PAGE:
Tuesday, June 19, 2012

The summer of grant writing...

... is good for $$ (well, at least in theory), bad for blog posts.  Here's what I've been up to:

Consider the following scenario:  two children are identified in school as having a specific reading impairment.  This is a common scenario in the United States, where between 17.5 and 36% of elementary aged children meet the broad diagnostic criteria for dyslexia defined in the DSM-IV (APA, 1994; Shaywitz, Shaywitz, Fletcher, & Escobar, 1990; Perie, Grigg, & Donahue, 2005), which specifies, essentially, that children can be diagnosed with dyslexia so long as they have difficulty reading in the absence of other apparent learning disabilities.  One child may have difficulty reading as a result of perceptual impairment that prevents effective processing of orthography, while the other child may have a delayed or otherwise incomplete phonological awareness, preventing the critical link between orthography and semantics that is often posited to be necessary in learning to read (see Harm & Seidenberg, 2004, for review).  Effective treatments for these two children would therefore be different.

In order to discover the separate loci of impairment in these two children, under a common mode of current practice, each would need to complete a battery of behavioral assessments, designed to assess ability in different sub-domains of reading—such as the perceptual and phonological impairments in fact present.  Even supposing that a satisfactorily nuanced cognitive assessment is provided, production demands may obscure the diagnostic relevance of any particular behavioral test:  it is well documented in the behavioral literature that production demands can substantially alter the estimated reading ability of a child, unrelated to that child’s actual expertise in a particular domain (see Stanovich, Cunningham, & Cramer, 1994, for a particularly striking example of this phenomenon in the case of phonological awareness.)

What if instead there were a measure that could inform perceptual, phonological, and semantic processing as they unfold in real time, in a single record from a single test?  A measure that could be collected in the absence of overt responses, in order to measure process-pure underlying expertise, free from contamination by response demands?  Such a measure exists!  The Event-Related Potential (ERP) technique provides millisecond level temporal resolution, is decomposable into well-studied, functionally specific components, and can be collected in the absence of an overt task.  Recent data in the ERP literature underscore ERPs as a tool that can probe language ability in the absence of overt responses; Parise & Csibra (2012) have demonstrated semantic priming effects in 9 month old infants through analysis of the N400 ERP component—illustrating receptive vocabulary ability in children that certainly cannot respond verbally to behavioral assessments.  This study reiterates in infants what is already known in even the adult bilingualism literature, where productive competency in overt tasks has been shown to be dissociated from receptive competency as revealed by implicit tasks in combination with ERPs (Tokowicz & MacWhinney, 2005).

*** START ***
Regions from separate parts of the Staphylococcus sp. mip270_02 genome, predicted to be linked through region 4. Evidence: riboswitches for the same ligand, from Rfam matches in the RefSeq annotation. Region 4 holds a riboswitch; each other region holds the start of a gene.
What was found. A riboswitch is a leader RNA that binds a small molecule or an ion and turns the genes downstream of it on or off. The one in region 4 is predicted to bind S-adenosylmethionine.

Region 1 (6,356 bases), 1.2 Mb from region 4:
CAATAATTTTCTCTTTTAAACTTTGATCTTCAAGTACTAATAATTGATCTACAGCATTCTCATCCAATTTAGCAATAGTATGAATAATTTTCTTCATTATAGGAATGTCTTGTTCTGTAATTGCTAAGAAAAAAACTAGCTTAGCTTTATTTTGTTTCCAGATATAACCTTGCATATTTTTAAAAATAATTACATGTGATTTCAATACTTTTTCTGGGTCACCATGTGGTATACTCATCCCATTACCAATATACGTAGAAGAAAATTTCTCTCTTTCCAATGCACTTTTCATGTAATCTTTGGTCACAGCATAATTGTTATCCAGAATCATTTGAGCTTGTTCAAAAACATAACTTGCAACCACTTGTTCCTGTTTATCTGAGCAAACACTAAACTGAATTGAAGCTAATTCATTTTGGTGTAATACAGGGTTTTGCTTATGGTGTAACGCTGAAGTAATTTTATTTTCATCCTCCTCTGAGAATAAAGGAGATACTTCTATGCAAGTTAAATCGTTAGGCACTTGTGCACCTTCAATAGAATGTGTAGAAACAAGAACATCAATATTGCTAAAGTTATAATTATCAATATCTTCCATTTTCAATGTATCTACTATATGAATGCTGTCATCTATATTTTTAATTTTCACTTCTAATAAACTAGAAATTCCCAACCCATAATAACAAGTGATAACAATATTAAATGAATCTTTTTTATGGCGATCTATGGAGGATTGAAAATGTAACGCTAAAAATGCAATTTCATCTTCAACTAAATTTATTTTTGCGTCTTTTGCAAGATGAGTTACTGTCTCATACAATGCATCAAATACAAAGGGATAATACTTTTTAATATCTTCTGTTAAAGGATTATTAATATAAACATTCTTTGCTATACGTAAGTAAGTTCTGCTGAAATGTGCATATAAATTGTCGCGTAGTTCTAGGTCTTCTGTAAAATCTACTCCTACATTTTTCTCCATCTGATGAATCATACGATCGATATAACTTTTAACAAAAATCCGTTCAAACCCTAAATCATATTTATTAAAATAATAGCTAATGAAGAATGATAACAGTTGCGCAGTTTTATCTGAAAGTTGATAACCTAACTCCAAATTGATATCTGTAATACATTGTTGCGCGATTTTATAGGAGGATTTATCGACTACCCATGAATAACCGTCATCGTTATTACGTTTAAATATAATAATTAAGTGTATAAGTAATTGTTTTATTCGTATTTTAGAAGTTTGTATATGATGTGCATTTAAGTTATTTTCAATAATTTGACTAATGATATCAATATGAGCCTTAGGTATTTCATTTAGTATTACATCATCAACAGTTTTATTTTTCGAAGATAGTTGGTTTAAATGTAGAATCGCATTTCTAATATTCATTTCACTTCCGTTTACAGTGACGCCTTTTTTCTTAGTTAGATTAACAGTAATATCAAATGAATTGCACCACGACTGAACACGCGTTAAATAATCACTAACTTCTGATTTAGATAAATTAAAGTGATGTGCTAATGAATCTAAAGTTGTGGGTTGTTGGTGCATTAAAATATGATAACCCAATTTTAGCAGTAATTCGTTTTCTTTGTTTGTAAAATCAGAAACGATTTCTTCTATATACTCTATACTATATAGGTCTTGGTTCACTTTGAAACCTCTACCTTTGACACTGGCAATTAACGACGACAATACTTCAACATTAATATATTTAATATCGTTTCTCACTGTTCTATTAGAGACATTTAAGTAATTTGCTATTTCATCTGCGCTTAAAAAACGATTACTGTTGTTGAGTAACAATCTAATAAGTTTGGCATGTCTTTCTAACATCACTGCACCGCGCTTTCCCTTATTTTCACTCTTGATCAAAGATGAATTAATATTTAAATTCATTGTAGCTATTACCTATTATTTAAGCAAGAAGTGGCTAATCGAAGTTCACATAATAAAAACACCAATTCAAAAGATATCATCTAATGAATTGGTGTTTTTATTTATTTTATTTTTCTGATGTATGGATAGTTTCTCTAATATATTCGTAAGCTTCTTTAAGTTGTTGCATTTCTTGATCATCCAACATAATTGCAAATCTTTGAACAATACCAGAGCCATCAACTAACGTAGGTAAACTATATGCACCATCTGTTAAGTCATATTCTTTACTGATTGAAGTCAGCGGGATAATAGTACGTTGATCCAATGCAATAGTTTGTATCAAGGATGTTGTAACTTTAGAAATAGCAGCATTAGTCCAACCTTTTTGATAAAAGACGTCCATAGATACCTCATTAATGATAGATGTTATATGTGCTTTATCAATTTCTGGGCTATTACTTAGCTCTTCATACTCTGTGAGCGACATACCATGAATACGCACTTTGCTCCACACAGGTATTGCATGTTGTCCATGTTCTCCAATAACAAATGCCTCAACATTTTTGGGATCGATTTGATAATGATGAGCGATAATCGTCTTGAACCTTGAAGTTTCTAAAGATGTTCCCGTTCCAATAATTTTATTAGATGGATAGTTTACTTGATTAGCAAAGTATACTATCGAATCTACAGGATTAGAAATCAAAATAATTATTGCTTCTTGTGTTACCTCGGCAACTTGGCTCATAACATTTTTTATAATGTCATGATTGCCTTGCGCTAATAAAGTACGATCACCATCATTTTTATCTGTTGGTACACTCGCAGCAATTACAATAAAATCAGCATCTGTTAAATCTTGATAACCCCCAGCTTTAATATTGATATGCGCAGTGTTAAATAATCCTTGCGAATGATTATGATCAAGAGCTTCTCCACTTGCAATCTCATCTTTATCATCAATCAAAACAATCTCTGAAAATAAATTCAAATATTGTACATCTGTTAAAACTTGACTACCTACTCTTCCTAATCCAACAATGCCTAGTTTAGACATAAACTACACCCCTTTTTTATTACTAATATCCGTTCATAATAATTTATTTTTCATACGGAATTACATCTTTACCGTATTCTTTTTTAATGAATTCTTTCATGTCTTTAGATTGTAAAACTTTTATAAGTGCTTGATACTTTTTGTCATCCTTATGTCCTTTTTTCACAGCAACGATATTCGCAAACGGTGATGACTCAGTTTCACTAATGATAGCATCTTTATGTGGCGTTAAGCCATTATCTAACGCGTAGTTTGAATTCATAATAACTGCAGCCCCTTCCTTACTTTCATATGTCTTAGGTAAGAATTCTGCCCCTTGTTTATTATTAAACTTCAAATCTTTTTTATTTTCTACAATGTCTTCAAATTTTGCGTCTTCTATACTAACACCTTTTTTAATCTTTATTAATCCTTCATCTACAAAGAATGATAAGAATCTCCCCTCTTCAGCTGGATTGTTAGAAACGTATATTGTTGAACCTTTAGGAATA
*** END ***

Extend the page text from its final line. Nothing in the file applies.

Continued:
Not only can ERPs reveal process-pure receptive abilities, they can do so for multiple sub-components of reading in a single record—even in children with specific reading impairment.  Any ERP recorded in response to an orthographic stimulus will display components that represent automatic processing at the perceptual, phonological, and semantic levels of representation, components known to change with development and in specific reading impairment.  Specifically, the visual N1, which peaks between ~100-150 ms post stimulus onset, is known to represent processing of the onset of a visual stimulus (e.g, Luck, Heinze, Mangun, & Hillyard, 1990), and has been shown to be modulated differentially in children with and without a diagnosis of dyslexia (Araujo, Bramao, Faisca, Petersson, & Reis, 2012)—consistent with subtypes of dyslexia that result from perceptual impairment.  Moving forward in time, the N250 component has been hypothesized to reflect the grouping of orthographic or phonological features into more complex representations (see Grainger & Holcomb, 2009, for review), and has a delayed peak in children with reading disorders—consistent with subtypes of dyslexia that result from phonological impairment.  Finally, the N400 component is a known marker of attempted lexical-semantic access (see Federmeier & Laszlo, 2009, for review), and has been shown to still be developing towards its adult functionality in our target demographic (e.g., Coch et al., 2002).

The ERP technique provides for measurement of process-pure ability in perceptual analysis, phonological recoding, and semantic access in a single record.  Of course, ERPs are more expensive and invasive than traditional behavioral measurements, but the advantages that they provide warrant exploration of their use in clinical assessment.  This research program will achieve such an exploration.   

No comments:

Post a Comment